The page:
In the film, Dana talks about how TM practice can help young people deal with stress. “Instead of running away from or avoiding the problems and hassles you have by taking drugs or fooling around in other ways, TM practice helps bring a sense of inner freedom, of being ‘high’ in a completely natural way. It gives you a lift in your spirits—a freedom from the stress you are feeling and the sense of burden you are feeling.”
Since the film came out in 2011, Dana has created another documentary, completed internships with Howard Stern radio, and graduated from college. She is currently pursuing work in documentary film and the nonprofit sector. She says, “I think of where I want to be in ten years, and it would be nice to in some way make a difference, to help people, to leave the world a little bit better than it was before.”
“When I started the TM technique, I immediately felt that this
is the missing part of life, this is the thing that makes life complete, that makes it full and amazing.”
—Tanell Pretorius, age 29
Looking For Something More
Tanell Pretorius of South Africa has taken a different route—postponing college to pursue a glamorous London modeling career that included TV commercials for Sony PlayStation, catalogue work for Marks and Spencer, and shoots with Rankin, the legendary British photographer.
“The TV work was really fun,” she says. “You’d arrive at five a.m. and see hundreds of lighting people, gaffers, and set designers running around, and often you’d be the hero of the whole thing.”
But the long hours (one shoot started at 3:00 in the afternoon and lasted until 9:00 a.m.) and the pressure of constant self-scrutiny started to take their toll.
“In modeling your body is your product,” Tanell says. “Like most models, I started to develop weird habits with food. I was working out too much and injured myself. That’s when I found meditation.”
Tanell says that all her life, she had been looking for something more, even after becoming a top model. “When I started the TM technique, I immediately felt that this is the missing part of life, this is the thing that makes life complete, that makes it full and amazing. I started to feel so deeply in touch with myself, a lot more connected to my body and my needs. It even healed my sports injuries.”
At that point Tanell decided to leave full-time modeling and explore her love of learning at Maharishi University of Management in Fairfield, Iowa. A media and communications major, she is also earning certification as a Maharishi Ayurveda wellness consultant. She plans to use her skills in writing to share what she’s learned about health, yoga, and fitness with other women.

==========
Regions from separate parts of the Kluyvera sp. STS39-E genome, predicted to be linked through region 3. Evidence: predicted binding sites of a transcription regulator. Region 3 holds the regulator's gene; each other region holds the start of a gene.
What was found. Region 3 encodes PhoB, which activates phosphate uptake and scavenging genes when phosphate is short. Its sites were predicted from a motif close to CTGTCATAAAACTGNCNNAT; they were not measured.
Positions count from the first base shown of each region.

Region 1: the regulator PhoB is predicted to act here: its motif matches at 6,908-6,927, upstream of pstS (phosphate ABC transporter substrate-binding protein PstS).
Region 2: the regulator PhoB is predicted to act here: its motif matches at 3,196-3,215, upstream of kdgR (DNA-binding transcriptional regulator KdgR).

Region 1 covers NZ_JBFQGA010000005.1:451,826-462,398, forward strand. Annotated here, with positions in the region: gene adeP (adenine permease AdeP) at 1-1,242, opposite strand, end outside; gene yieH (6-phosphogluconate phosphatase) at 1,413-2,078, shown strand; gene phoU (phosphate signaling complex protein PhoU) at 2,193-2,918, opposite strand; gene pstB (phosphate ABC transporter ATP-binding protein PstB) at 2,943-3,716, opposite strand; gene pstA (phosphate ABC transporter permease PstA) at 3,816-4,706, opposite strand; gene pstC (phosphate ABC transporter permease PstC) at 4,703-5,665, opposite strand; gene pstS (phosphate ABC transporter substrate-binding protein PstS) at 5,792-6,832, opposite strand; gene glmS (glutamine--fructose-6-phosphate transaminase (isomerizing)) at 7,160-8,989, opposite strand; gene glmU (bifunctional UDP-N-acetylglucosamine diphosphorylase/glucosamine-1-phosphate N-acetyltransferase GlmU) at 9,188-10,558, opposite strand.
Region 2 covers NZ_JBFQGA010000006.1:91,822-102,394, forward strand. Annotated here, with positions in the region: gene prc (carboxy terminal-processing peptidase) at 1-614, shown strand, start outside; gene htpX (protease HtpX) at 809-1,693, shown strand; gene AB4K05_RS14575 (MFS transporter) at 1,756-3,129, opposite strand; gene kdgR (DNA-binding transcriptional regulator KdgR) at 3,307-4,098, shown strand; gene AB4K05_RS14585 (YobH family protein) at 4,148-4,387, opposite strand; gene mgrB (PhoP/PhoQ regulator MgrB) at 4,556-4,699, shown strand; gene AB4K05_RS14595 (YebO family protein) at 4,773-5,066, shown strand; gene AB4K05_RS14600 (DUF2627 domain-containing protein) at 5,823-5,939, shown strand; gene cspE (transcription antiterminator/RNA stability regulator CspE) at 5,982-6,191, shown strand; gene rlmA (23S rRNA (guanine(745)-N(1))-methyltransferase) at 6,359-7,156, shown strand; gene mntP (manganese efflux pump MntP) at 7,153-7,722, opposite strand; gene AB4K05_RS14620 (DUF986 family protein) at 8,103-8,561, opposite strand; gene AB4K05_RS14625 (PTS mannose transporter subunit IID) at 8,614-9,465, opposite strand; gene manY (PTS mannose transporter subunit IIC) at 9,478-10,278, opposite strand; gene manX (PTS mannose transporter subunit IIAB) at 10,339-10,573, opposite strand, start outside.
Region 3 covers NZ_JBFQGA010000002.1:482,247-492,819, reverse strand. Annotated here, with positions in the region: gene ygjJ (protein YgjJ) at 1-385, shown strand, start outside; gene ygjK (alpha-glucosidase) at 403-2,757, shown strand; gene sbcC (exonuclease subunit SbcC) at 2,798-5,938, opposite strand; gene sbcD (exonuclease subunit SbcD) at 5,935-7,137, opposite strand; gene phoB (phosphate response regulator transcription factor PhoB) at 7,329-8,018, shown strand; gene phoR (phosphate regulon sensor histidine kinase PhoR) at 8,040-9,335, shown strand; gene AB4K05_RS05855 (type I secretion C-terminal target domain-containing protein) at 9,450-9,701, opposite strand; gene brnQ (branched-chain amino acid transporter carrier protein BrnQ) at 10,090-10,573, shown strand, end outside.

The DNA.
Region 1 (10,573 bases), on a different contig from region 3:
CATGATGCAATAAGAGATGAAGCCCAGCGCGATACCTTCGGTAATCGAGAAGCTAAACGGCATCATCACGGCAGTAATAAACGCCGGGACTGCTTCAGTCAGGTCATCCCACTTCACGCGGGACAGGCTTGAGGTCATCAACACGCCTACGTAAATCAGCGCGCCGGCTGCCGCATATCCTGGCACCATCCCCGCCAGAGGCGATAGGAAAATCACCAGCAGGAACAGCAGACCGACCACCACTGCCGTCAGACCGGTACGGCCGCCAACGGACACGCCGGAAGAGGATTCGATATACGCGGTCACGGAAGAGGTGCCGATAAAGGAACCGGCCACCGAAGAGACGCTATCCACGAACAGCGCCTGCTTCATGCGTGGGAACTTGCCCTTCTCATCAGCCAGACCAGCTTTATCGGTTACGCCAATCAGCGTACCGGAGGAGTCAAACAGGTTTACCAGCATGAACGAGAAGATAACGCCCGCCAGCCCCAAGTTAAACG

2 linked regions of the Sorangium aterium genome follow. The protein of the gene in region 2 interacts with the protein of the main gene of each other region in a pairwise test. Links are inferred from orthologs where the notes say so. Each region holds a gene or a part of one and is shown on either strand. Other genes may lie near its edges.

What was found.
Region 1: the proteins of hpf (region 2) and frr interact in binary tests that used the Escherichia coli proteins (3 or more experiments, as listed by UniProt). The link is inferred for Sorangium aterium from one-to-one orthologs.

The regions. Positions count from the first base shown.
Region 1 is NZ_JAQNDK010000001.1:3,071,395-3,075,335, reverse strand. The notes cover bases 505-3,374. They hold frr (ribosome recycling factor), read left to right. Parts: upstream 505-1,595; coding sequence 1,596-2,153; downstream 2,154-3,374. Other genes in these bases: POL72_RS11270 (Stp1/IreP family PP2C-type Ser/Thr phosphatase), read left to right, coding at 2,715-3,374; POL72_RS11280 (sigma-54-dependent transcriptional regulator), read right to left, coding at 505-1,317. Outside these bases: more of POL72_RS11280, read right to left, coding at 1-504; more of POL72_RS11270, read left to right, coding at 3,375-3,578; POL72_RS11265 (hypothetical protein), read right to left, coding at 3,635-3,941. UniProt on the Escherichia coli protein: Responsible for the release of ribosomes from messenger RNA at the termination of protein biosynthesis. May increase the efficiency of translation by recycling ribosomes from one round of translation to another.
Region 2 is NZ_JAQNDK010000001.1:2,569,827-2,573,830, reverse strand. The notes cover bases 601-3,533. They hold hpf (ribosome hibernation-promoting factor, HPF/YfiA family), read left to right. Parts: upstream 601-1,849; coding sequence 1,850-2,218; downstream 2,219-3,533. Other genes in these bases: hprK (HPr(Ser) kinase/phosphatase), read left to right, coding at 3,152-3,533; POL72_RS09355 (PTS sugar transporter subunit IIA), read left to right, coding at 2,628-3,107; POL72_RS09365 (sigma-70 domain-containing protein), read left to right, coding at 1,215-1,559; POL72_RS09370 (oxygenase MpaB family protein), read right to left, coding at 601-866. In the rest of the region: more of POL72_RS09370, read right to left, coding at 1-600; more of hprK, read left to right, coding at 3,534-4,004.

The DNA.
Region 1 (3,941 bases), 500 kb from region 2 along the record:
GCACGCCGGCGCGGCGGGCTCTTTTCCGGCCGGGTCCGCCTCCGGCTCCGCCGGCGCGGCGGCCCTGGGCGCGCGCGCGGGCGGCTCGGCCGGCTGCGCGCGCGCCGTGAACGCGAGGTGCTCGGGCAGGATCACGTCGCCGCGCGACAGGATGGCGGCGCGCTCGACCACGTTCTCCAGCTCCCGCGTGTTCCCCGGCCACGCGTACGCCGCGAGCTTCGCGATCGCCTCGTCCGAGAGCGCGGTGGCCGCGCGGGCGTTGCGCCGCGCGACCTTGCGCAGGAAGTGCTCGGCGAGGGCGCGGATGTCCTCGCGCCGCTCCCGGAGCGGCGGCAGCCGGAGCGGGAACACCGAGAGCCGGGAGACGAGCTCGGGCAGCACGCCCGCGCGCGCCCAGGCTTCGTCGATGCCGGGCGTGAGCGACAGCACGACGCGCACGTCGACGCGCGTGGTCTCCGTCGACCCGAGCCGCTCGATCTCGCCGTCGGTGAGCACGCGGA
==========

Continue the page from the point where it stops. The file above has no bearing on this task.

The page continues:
“I’d love to help women to get more in touch with themselves, to work out and choose what to eat from an intuitive level rather than from what a magazine or an article is telling them to do,” she says.
As an undergraduate, Tanell is already writing for a regional magazine on health and fitness topics. She says that TM practice helps writers because “the fog of stress goes away and you’re able to experience life more richly. With the TM technique, you get more in touch with the universal truths of life. That’s what makes any art powerful—whether it’s writing or film or music. TM practice allows the writer to feel and experience those truths more deeply, and so the audience can also feel more deeply.”
These three creative twenty-somethings have one thing in common—they all highly recommend the TM technique to other young people.
“When you’re a student, it’s easy to float around and get lost, defeating the purpose of going to college—which is to get grounded and to learn, not to party all the time,” says Keelan. “Meditation helps you to prioritize and puts you automatically on the right path.”
Tanell agrees. “It’s helped me to not be so confused by the little things, moment to moment,” she says. “The great thing about the TM technique, you’re not just talking about the bigger picture, you’re experiencing it. And it’s so freeing, so liberating, to feel the largeness of life, how big you really are as a person, within yourself. Then you don’t get lost in the small things.”
Linda Egenes is co-editor of Enlightenment: The Transcendental Meditation® Magazine. She is the author of five books, including Super Healthy Kids: A Parent’s Guide to Maharishi Ayurveda, co-authored with Kumuda Reddy, M.D.